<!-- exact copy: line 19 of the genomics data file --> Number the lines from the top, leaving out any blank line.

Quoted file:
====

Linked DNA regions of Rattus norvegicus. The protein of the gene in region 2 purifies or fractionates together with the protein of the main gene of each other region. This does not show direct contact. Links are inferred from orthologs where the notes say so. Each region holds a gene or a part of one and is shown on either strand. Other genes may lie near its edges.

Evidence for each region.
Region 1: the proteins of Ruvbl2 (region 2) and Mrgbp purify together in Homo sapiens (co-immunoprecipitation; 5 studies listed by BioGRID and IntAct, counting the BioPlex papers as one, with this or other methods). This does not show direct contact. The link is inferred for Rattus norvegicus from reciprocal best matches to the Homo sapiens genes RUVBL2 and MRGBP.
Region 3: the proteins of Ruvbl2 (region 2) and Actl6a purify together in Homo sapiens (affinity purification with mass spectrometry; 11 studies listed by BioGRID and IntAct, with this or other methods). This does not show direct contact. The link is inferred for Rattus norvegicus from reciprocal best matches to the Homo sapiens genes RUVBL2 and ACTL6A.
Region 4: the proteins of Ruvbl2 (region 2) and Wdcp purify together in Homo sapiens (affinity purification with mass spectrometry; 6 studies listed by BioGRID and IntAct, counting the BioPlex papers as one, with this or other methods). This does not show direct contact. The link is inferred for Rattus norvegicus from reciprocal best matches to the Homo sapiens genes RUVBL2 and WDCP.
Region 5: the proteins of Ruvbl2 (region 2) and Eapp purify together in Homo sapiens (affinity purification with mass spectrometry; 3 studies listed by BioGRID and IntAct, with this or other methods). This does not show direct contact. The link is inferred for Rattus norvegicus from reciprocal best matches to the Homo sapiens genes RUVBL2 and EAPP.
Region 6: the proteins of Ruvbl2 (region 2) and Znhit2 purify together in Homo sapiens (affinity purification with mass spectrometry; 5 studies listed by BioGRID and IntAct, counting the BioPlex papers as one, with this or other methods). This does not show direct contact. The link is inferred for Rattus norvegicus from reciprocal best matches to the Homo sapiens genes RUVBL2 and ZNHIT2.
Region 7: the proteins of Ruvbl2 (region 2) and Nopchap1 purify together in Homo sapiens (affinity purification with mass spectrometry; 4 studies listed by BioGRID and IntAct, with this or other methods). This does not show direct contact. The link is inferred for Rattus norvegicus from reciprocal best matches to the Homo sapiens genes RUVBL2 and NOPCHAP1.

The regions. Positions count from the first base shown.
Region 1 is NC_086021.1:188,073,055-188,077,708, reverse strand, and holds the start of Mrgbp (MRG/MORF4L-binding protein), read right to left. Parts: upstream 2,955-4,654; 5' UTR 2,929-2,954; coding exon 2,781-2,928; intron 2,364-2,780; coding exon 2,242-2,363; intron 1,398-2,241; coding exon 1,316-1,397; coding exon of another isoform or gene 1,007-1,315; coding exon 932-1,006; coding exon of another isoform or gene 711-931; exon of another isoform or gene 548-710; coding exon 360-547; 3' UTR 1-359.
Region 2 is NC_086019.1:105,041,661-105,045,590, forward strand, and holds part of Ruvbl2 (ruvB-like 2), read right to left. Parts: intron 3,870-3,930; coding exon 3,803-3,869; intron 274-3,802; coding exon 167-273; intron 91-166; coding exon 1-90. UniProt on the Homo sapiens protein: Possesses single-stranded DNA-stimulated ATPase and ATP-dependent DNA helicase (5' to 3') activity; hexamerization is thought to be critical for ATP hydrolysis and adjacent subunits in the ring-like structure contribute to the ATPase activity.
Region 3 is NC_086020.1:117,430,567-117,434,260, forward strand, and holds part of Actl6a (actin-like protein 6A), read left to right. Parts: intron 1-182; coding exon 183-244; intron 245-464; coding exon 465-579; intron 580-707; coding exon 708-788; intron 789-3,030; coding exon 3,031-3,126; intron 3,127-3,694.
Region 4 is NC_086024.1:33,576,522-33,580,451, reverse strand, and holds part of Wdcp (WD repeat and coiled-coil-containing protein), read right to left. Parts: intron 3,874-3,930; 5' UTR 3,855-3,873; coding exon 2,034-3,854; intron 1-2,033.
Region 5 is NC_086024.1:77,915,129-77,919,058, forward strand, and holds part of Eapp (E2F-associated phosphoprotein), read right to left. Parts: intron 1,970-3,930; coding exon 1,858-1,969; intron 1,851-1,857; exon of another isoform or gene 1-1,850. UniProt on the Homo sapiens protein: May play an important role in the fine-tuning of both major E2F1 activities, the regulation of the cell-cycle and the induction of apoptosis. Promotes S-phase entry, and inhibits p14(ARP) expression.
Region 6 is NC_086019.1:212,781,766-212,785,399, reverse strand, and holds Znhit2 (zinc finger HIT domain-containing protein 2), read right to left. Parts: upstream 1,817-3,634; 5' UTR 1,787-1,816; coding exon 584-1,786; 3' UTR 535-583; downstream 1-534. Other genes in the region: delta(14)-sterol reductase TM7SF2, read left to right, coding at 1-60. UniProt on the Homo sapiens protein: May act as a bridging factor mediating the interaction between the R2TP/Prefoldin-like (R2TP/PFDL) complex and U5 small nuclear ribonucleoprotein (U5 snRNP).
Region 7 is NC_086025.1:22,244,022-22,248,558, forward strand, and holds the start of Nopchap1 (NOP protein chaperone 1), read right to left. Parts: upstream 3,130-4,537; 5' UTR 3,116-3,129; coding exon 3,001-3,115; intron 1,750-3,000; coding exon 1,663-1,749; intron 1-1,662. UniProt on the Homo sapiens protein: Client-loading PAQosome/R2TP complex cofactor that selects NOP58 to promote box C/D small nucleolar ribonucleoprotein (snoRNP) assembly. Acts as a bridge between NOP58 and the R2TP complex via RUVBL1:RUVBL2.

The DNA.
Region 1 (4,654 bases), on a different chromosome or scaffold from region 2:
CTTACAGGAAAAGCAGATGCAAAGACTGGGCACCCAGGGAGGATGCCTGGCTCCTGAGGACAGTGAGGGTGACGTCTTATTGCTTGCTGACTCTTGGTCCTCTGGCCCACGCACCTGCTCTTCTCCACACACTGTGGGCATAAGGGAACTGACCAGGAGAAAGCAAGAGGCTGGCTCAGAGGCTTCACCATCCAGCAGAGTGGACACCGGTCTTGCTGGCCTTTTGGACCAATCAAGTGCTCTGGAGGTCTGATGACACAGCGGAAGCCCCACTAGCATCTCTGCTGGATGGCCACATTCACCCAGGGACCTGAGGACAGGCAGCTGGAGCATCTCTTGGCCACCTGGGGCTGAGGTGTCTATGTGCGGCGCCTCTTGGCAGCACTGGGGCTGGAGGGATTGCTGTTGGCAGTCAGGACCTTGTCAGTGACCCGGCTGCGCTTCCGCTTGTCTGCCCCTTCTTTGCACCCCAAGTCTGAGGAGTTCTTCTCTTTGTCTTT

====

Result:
CTTACAGGAAAAGCAGATGCAAAGACTGGGCACCCAGGGAGGATGCCTGGCTCCTGAGGACAGTGAGGGTGACGTCTTATTGCTTGCTGACTCTTGGTCCTCTGGCCCACGCACCTGCTCTTCTCCACACACTGTGGGCATAAGGGAACTGACCAGGAGAAAGCAAGAGGCTGGCTCAGAGGCTTCACCATCCAGCAGAGTGGACACCGGTCTTGCTGGCCTTTTGGACCAATCAAGTGCTCTGGAGGTCTGATGACACAGCGGAAGCCCCACTAGCATCTCTGCTGGATGGCCACATTCACCCAGGGACCTGAGGACAGGCAGCTGGAGCATCTCTTGGCCACCTGGGGCTGAGGTGTCTATGTGCGGCGCCTCTTGGCAGCACTGGGGCTGGAGGGATTGCTGTTGGCAGTCAGGACCTTGTCAGTGACCCGGCTGCGCTTCCGCTTGTCTGCCCCTTCTTTGCACCCCAAGTCTGAGGAGTTCTTCTCTTTGTCTTT